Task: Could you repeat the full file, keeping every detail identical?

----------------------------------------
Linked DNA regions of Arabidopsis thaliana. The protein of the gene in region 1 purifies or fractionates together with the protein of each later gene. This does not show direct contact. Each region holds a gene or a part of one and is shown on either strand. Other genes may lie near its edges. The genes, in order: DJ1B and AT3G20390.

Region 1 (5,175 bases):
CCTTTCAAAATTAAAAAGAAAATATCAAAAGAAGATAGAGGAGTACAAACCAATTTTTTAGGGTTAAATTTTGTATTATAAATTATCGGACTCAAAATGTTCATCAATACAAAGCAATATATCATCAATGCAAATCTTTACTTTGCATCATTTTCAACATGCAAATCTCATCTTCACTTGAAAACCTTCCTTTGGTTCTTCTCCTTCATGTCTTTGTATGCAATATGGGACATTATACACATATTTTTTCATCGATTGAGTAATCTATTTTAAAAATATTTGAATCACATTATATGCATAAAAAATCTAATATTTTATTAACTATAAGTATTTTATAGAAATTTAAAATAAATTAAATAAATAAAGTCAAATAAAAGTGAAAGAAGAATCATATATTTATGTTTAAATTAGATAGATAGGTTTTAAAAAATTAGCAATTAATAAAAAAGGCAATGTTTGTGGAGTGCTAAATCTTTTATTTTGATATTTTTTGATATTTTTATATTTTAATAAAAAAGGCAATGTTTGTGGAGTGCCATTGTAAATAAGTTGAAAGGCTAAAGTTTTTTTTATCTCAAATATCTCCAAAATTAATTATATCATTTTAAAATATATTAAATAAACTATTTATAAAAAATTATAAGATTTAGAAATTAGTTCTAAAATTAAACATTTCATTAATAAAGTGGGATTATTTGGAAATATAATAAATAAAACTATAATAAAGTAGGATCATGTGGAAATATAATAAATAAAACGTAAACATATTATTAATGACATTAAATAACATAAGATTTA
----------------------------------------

Linked DNA regions of Arabidopsis thaliana. The protein of the gene in region 1 purifies or fractionates together with the protein of each later gene. This does not show direct contact. Each region holds a gene or a part of one and is shown on either strand. Other genes may lie near its edges. The genes, in order: DJ1B and AT3G20390.

Region 1 (5,175 bases):
CCTTTCAAAATTAAAAAGAAAATATCAAAAGAAGATAGAGGAGTACAAACCAATTTTTTAGGGTTAAATTTTGTATTATAAATTATCGGACTCAAAATGTTCATCAATACAAAGCAATATATCATCAATGCAAATCTTTACTTTGCATCATTTTCAACATGCAAATCTCATCTTCACTTGAAAACCTTCCTTTGGTTCTTCTCCTTCATGTCTTTGTATGCAATATGGGACATTATACACATATTTTTTCATCGATTGAGTAATCTATTTTAAAAATATTTGAATCACATTATATGCATAAAAAATCTAATATTTTATTAACTATAAGTATTTTATAGAAATTTAAAATAAATTAAATAAATAAAGTCAAATAAAAGTGAAAGAAGAATCATATATTTATGTTTAAATTAGATAGATAGGTTTTAAAAAATTAGCAATTAATAAAAAAGGCAATGTTTGTGGAGTGCTAAATCTTTTATTTTGATATTTTTTGATATTTTTATATTTTAATAAAAAAGGCAATGTTTGTGGAGTGCCATTGTAAATAAGTTGAAAGGCTAAAGTTTTTTTTATCTCAAATATCTCCAAAATTAATTATATCATTTTAAAATATATTAAATAAACTATTTATAAAAAATTATAAGATTTAGAAATTAGTTCTAAAATTAAACATTTCATTAATAAAGTGGGATTATTTGGAAATATAATAAATAAAACTATAATAAAGTAGGATCATGTGGAAATATAATAAATAAAACGTAAACATATTATTAATGACATTAAATAACATAAGATTTA